Sudan's president told attendees of the Nation of Islam's national conference via satellite Friday that the United States is exaggerating troubles in his country's volatile Darfur region so it can control the country as it has in Iraq.

President Omar al-Bashir was invited to speak at the three-day convention by representatives of longtime Nation leader Louis Farrakhan. Al-Bashir said he was using the address, which also was said to be broadcast live on Sudanese television, to call on the mass media and American public to learn the truth about his country.

"A number of governments, including the U.S., are putting pressure (on Sudan)," he said. "They're imposing solutions that don't respect the dignity of our nation."

More than 200,000 people have been killed and 2.5 million been chased from their homes in Darfur since 2003, when rebels from ethnic African tribes rose up against the central Arab-led government.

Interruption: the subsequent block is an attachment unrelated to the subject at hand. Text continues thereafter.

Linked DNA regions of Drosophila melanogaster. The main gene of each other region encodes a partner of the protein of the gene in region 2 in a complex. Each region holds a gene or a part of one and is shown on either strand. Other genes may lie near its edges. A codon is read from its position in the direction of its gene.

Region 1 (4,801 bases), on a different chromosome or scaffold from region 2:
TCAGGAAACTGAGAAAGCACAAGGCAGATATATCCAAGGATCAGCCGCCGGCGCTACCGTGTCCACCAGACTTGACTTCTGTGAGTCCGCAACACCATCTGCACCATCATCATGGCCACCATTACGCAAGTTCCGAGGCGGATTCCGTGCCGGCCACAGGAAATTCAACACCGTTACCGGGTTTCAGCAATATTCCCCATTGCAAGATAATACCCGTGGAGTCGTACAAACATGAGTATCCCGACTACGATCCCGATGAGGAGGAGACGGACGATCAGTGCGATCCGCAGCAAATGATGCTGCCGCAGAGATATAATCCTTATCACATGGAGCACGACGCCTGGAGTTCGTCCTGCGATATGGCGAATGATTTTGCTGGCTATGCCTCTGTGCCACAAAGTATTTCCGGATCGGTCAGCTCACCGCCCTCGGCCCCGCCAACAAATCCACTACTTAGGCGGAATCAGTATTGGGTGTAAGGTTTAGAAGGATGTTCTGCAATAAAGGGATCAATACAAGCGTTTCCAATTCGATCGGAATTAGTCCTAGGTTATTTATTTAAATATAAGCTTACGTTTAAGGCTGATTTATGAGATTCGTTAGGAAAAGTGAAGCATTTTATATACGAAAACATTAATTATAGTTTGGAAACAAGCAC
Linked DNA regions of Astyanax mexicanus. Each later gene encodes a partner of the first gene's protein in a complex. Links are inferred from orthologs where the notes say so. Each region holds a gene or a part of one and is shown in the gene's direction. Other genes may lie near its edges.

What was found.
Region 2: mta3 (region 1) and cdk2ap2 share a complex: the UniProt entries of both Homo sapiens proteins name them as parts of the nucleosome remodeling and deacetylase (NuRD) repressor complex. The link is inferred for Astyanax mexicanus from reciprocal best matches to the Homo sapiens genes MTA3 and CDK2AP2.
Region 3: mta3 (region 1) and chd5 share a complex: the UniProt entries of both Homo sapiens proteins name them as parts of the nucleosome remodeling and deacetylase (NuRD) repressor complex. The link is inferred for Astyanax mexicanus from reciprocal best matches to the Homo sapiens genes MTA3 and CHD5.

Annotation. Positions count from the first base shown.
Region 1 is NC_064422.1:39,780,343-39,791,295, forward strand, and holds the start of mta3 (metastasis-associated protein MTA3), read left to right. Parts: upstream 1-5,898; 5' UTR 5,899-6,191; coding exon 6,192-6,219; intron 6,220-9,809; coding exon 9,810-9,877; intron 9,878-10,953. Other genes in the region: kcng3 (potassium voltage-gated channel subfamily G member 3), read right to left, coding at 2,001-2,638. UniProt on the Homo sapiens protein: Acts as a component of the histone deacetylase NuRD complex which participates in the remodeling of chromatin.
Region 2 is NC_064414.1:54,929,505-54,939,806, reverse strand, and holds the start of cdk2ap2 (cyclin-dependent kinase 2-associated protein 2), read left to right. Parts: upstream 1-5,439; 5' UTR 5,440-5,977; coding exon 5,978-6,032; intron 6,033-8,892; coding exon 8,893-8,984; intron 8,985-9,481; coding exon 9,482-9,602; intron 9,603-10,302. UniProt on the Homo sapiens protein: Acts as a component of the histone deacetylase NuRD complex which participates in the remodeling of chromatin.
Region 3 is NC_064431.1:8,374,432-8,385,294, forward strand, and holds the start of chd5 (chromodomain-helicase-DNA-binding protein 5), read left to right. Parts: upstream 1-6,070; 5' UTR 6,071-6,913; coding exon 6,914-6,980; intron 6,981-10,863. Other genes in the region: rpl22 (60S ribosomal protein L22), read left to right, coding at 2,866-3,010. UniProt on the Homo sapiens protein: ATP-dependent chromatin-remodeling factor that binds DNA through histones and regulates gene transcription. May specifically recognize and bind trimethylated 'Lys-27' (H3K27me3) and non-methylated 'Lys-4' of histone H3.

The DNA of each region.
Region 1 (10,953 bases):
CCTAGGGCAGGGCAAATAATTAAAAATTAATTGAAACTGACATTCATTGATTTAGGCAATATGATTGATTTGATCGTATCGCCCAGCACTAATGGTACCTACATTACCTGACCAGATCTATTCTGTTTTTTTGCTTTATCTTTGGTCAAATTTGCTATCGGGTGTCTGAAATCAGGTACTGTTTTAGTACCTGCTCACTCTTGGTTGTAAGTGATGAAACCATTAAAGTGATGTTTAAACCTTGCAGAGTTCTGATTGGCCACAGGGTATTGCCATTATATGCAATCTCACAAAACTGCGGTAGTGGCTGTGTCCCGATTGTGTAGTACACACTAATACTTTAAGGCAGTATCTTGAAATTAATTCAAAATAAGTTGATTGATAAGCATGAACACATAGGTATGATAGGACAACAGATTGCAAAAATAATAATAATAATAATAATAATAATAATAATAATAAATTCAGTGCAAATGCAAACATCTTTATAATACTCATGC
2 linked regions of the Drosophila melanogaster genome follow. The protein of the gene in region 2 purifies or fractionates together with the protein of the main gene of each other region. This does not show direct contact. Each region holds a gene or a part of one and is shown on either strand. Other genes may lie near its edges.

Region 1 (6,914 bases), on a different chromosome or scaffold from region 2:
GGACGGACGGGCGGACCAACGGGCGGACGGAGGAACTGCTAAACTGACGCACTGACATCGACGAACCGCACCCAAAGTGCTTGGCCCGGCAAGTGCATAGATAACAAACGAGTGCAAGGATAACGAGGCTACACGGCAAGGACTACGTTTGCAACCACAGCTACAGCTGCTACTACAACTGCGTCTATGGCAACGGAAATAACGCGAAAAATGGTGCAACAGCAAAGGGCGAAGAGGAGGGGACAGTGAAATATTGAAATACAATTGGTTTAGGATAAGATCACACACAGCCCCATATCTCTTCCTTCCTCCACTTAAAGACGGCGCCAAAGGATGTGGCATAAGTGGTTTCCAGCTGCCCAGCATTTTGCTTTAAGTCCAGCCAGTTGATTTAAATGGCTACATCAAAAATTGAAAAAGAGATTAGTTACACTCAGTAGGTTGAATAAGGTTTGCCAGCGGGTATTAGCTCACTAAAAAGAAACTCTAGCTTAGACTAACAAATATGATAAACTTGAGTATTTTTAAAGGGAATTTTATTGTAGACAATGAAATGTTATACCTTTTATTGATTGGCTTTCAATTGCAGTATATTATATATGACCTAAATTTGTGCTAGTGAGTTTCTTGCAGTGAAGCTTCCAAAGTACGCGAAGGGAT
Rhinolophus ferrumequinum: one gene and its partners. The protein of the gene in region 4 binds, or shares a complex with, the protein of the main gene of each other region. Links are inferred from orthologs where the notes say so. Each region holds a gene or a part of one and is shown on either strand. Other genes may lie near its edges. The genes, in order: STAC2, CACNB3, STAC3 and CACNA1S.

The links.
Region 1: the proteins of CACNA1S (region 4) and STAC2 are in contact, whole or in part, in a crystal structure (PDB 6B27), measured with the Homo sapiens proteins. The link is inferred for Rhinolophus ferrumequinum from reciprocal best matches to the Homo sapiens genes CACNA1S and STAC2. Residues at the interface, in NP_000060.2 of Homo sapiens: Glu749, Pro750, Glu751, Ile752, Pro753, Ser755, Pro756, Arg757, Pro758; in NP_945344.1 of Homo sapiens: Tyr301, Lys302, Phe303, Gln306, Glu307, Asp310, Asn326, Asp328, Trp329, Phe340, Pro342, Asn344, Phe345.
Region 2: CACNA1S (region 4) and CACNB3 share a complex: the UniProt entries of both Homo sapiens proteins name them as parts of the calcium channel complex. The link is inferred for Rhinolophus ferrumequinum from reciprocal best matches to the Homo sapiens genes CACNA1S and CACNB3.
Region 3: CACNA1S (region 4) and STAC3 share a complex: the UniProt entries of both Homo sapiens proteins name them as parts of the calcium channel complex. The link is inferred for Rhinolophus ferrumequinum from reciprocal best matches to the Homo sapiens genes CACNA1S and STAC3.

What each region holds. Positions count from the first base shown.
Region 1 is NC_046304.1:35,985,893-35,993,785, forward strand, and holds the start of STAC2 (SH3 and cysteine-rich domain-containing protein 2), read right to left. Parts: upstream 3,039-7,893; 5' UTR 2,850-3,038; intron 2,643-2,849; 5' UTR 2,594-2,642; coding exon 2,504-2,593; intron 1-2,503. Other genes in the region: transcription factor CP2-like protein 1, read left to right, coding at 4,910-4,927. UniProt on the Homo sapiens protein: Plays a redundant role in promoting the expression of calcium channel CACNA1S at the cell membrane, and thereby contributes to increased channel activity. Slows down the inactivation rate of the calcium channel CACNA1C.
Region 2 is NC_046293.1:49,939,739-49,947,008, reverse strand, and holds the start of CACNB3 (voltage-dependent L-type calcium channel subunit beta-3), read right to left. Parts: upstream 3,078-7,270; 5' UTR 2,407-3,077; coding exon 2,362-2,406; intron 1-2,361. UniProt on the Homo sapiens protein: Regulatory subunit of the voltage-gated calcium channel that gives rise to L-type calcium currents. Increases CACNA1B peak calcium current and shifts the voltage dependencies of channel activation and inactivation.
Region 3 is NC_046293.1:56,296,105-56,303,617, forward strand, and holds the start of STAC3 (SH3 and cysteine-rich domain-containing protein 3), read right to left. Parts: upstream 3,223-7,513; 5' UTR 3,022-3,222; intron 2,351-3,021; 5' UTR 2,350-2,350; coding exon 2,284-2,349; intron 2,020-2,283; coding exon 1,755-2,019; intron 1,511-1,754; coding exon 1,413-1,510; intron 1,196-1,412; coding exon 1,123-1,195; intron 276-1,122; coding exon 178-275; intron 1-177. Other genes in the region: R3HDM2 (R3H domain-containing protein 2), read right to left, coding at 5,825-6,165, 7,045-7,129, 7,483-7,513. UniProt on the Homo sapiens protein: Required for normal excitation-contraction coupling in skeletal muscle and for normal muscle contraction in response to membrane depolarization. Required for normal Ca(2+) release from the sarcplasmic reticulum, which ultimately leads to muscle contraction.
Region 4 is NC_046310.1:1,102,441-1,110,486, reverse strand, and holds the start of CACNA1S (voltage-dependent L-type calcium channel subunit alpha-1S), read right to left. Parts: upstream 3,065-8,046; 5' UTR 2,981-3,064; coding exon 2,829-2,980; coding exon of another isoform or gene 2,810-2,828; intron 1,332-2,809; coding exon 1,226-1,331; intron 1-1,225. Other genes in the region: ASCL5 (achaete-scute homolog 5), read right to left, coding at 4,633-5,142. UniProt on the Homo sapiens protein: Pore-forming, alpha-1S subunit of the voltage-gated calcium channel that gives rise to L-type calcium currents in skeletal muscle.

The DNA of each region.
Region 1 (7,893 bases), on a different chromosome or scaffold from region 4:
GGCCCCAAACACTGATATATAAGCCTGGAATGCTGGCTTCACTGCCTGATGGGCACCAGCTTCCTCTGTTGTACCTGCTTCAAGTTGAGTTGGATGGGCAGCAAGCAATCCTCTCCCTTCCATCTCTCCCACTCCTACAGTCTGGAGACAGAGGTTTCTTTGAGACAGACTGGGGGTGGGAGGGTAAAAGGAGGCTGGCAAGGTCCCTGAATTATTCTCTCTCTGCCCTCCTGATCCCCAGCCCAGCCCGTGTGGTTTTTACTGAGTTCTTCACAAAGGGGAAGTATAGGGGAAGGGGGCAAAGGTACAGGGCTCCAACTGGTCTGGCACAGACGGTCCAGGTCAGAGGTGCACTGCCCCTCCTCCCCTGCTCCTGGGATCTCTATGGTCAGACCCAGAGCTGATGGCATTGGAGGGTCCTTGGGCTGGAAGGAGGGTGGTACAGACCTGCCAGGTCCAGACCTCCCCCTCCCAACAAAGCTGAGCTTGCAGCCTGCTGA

Al-Bashir denied reports of ethnic cleansing among tribes and said Darfur is "quite calm." He said its problems are limited to a small section in the region's north.

He was enthusiastically greeted by several hundred people who chanted "Allahu Akbar," or "God is great," several times during his address.

Al-Bashir reiterated comments he made last week that he would not allow United Nations peacekeepers into his country. He suggested that Sudan could accept more African Union peacekeepers, with U.N. support.

A 7,000-strong African Union peacekeeping force has been trying to stop the ongoing violence in Darfur, but the force is underfunded and ill-equipped. Al-Bashir has rejected a U.N. Security Council resolution calling for 22,000 U.N. peacekeepers to replace the AU force.

He said the Security Council resolution would put "Sudan under the full mandate of foreign countries" and would give U.N. troops "the same position as coalition forces in Iraq."

Farrakhan's chief of staff, Leonard Farrakhan Muhammad, who extended the invitation to al-Bashir, said the speech was an important message for Nation members and others to hear.

"Whatever happens in Africa is the business of black people," he said. "Don't you dare suggest this is beyond the business of the Nation of Islam."